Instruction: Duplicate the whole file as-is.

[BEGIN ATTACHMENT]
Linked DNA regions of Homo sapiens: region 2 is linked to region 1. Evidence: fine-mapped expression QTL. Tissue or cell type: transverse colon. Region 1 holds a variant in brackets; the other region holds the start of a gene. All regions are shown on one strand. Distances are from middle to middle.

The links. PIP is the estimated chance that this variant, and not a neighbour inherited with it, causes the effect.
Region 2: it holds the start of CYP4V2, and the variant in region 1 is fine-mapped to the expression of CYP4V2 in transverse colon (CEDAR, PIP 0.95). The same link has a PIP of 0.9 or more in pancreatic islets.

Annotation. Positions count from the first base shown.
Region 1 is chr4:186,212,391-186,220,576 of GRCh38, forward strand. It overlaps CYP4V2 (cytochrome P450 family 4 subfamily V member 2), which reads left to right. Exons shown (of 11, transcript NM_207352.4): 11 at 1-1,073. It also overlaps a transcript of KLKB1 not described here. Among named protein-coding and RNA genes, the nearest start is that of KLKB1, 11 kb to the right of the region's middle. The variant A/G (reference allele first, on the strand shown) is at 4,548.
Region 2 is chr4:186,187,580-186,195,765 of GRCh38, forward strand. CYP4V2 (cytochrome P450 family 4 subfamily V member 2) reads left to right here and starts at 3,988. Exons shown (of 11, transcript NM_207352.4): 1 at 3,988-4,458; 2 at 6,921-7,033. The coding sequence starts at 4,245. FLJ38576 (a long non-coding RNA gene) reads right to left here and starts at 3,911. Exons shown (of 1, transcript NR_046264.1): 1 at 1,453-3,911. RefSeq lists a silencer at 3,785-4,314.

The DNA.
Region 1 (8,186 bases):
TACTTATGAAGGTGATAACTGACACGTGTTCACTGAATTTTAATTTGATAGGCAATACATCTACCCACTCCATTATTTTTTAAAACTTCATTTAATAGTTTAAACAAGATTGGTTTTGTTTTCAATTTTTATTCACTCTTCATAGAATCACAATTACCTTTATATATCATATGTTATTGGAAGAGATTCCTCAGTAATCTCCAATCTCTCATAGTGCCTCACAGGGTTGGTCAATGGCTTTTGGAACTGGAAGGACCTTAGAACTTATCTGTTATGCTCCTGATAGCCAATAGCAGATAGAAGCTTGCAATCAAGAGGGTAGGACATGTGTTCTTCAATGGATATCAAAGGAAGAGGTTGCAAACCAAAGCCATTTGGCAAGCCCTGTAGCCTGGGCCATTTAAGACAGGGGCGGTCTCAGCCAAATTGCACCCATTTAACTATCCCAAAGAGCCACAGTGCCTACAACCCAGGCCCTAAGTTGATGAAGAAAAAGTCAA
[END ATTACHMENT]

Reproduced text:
Linked DNA regions of Homo sapiens: region 2 is linked to region 1. Evidence: fine-mapped expression QTL. Tissue or cell type: transverse colon. Region 1 holds a variant in brackets; the other region holds the start of a gene. All regions are shown on one strand. Distances are from middle to middle.

The links. PIP is the estimated chance that this variant, and not a neighbour inherited with it, causes the effect.
Region 2: it holds the start of CYP4V2, and the variant in region 1 is fine-mapped to the expression of CYP4V2 in transverse colon (CEDAR, PIP 0.95). The same link has a PIP of 0.9 or more in pancreatic islets.

Annotation. Positions count from the first base shown.
Region 1 is chr4:186,212,391-186,220,576 of GRCh38, forward strand. It overlaps CYP4V2 (cytochrome P450 family 4 subfamily V member 2), which reads left to right. Exons shown (of 11, transcript NM_207352.4): 11 at 1-1,073. It also overlaps a transcript of KLKB1 not described here. Among named protein-coding and RNA genes, the nearest start is that of KLKB1, 11 kb to the right of the region's middle. The variant A/G (reference allele first, on the strand shown) is at 4,548.
Region 2 is chr4:186,187,580-186,195,765 of GRCh38, forward strand. CYP4V2 (cytochrome P450 family 4 subfamily V member 2) reads left to right here and starts at 3,988. Exons shown (of 11, transcript NM_207352.4): 1 at 3,988-4,458; 2 at 6,921-7,033. The coding sequence starts at 4,245. FLJ38576 (a long non-coding RNA gene) reads right to left here and starts at 3,911. Exons shown (of 1, transcript NR_046264.1): 1 at 1,453-3,911. RefSeq lists a silencer at 3,785-4,314.

The DNA.
Region 1 (8,186 bases):
TACTTATGAAGGTGATAACTGACACGTGTTCACTGAATTTTAATTTGATAGGCAATACATCTACCCACTCCATTATTTTTTAAAACTTCATTTAATAGTTTAAACAAGATTGGTTTTGTTTTCAATTTTTATTCACTCTTCATAGAATCACAATTACCTTTATATATCATATGTTATTGGAAGAGATTCCTCAGTAATCTCCAATCTCTCATAGTGCCTCACAGGGTTGGTCAATGGCTTTTGGAACTGGAAGGACCTTAGAACTTATCTGTTATGCTCCTGATAGCCAATAGCAGATAGAAGCTTGCAATCAAGAGGGTAGGACATGTGTTCTTCAATGGATATCAAAGGAAGAGGTTGCAAACCAAAGCCATTTGGCAAGCCCTGTAGCCTGGGCCATTTAAGACAGGGGCGGTCTCAGCCAAATTGCACCCATTTAACTATCCCAAAGAGCCACAGTGCCTACAACCCAGGCCCTAAGTTGATGAAGAAAAAGTCAA